Naked Science Forum
Non Life Sciences => Physics, Astronomy & Cosmology => Topic started by: zordim on 27/11/2012 17:52:14

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This one might be of interest
http://www.mathpages.com/home/kmath407/kmath407.htm

I'm not an expert but yes, I'm pretty sure it all works out perfectly. For example, let's say a spaceship is moving "near" the speed of light. Then you could measure its kinetic energy, using its apparant mass (or inertia) instead of its rest mass. This will tell you exactly how much work/energy has been put into moving the spaceship. If it weren't for relativity, the spaceship would be moving faster instead of "weighing" extra, but either way, the energy's the same. That's also exactly how much work/energy it would take to slow it down. So basically, none of the work is wasted. Please correct me if I'm wrong about this!

I'm not an expert but yes, I'm pretty sure it all works out perfectly. For example, let's say a spaceship is moving "near" the speed of light. Then you could measure its kinetic energy, using its apparant mass (or inertia) instead of its rest mass. This will tell you exactly how much work/energy has been put into moving the spaceship. If it weren't for relativity, the spaceship would be moving faster instead of "weighing" extra, but either way, the energy's the same. That's also exactly how much work/energy it would take to slow it down. So basically, none of the work is wasted. Please correct me if I'm wrong about this!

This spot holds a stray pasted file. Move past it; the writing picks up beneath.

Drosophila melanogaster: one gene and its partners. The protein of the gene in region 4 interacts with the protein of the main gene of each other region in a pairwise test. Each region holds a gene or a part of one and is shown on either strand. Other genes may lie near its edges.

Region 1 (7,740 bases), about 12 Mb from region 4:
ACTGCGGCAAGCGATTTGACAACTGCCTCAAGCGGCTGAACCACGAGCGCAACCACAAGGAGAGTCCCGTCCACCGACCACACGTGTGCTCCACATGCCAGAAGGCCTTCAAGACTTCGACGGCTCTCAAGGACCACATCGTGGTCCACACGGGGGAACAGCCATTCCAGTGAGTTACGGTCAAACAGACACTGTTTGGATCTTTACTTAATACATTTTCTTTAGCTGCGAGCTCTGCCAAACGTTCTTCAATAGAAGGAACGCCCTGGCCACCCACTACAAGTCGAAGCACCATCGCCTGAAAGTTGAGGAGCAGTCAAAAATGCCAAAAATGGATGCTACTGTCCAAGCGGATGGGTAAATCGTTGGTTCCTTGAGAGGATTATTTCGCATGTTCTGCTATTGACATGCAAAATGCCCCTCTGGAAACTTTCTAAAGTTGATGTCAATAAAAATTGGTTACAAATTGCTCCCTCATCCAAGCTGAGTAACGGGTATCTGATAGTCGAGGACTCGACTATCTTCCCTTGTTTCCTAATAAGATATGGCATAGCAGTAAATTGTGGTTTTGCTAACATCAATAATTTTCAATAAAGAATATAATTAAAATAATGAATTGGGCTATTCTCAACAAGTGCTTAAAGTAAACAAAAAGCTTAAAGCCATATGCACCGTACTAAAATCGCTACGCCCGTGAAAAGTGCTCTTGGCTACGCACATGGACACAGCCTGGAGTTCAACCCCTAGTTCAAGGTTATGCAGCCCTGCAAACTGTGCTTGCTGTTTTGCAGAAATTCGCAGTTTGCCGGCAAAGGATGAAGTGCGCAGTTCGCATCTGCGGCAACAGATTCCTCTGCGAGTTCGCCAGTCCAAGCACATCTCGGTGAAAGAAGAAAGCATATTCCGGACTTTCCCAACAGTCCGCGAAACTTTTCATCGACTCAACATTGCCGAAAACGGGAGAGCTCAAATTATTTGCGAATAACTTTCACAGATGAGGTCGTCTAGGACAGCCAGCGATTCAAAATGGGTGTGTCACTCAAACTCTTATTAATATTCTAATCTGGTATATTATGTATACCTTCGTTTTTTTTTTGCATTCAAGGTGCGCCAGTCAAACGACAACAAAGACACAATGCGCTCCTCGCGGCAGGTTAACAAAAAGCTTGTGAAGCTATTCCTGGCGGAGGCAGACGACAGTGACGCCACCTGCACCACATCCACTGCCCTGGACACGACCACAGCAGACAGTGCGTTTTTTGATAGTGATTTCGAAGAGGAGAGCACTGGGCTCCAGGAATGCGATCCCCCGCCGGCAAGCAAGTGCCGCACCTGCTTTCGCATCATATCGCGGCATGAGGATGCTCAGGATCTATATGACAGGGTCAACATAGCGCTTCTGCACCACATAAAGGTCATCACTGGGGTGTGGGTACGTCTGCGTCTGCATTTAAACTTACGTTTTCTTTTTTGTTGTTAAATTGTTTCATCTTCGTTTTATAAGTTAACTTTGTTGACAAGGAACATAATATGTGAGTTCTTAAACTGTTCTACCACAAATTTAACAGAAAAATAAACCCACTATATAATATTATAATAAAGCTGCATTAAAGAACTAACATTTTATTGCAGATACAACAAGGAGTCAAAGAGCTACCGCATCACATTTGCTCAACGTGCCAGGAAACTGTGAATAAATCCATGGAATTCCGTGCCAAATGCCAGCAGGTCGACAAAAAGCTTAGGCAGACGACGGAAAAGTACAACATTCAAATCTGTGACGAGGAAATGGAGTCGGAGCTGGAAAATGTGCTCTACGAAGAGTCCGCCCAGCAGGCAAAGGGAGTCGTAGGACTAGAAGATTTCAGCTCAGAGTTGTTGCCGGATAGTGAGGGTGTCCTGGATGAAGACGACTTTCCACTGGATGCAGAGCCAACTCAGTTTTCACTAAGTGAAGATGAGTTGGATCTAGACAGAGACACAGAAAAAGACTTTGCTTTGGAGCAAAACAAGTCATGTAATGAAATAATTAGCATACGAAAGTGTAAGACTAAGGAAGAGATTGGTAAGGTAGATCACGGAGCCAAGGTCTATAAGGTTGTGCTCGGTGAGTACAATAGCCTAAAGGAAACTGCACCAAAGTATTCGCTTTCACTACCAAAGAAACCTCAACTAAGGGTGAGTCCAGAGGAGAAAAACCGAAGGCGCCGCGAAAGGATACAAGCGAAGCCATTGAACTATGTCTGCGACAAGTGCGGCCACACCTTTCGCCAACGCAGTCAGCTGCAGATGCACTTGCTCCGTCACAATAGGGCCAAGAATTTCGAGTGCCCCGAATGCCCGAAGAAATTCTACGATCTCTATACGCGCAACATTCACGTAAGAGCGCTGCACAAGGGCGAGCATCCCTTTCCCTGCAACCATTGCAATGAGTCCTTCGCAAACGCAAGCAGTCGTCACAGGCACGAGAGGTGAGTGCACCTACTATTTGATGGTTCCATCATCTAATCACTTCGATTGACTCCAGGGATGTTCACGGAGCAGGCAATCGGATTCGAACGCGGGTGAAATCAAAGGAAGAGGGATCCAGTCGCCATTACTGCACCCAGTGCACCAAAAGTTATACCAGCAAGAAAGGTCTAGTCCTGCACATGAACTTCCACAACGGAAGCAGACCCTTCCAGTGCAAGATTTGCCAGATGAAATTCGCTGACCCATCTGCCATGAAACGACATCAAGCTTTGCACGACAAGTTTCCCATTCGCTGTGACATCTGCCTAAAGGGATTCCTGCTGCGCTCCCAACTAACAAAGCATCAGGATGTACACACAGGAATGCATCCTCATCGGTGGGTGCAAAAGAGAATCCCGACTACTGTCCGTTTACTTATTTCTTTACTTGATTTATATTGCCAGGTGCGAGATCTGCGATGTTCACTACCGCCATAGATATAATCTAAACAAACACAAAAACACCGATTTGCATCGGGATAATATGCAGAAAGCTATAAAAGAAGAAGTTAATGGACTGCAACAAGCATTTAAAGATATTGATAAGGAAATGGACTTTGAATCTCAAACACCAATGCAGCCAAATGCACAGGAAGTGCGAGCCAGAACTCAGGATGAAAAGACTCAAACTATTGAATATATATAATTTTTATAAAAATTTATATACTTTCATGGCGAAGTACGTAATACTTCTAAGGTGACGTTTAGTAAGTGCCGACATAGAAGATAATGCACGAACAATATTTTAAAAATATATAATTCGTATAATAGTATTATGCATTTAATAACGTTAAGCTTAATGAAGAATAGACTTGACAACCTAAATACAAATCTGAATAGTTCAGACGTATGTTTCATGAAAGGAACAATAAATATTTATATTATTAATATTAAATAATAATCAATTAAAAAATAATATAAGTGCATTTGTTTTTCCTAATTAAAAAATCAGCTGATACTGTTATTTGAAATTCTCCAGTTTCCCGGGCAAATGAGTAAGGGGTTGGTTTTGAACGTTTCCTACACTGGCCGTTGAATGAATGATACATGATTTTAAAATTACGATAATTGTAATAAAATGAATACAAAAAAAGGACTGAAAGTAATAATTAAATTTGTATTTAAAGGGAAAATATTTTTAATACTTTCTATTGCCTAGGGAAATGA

Yes. Not only are alll the equations SR consistent with the conservation of energy and mass but they are so because we use conservation of massenergy in deriving their relativistic form.

Dear Pmb,
Gravitational time dilation equation is:
We have a body with a mass . We observe some point which is at a distance from that body. The time equation at that point is
If another body with a mass comes (from very far away) at some distance from the observed point, the time equation at that point becomes
So, bodies will produce the following time behavior at the observed point:
is the distance of the ith body from the observed point
Hence, the superimposed timebehavior at some point which is equally distant from two or more objects will not be the same as the timebehavior produced at the same distance from one object with the mass equal to the masssum of those two or more objects:
How does this fit with the continuity principle, that is, with the mass (energy) conservation principle?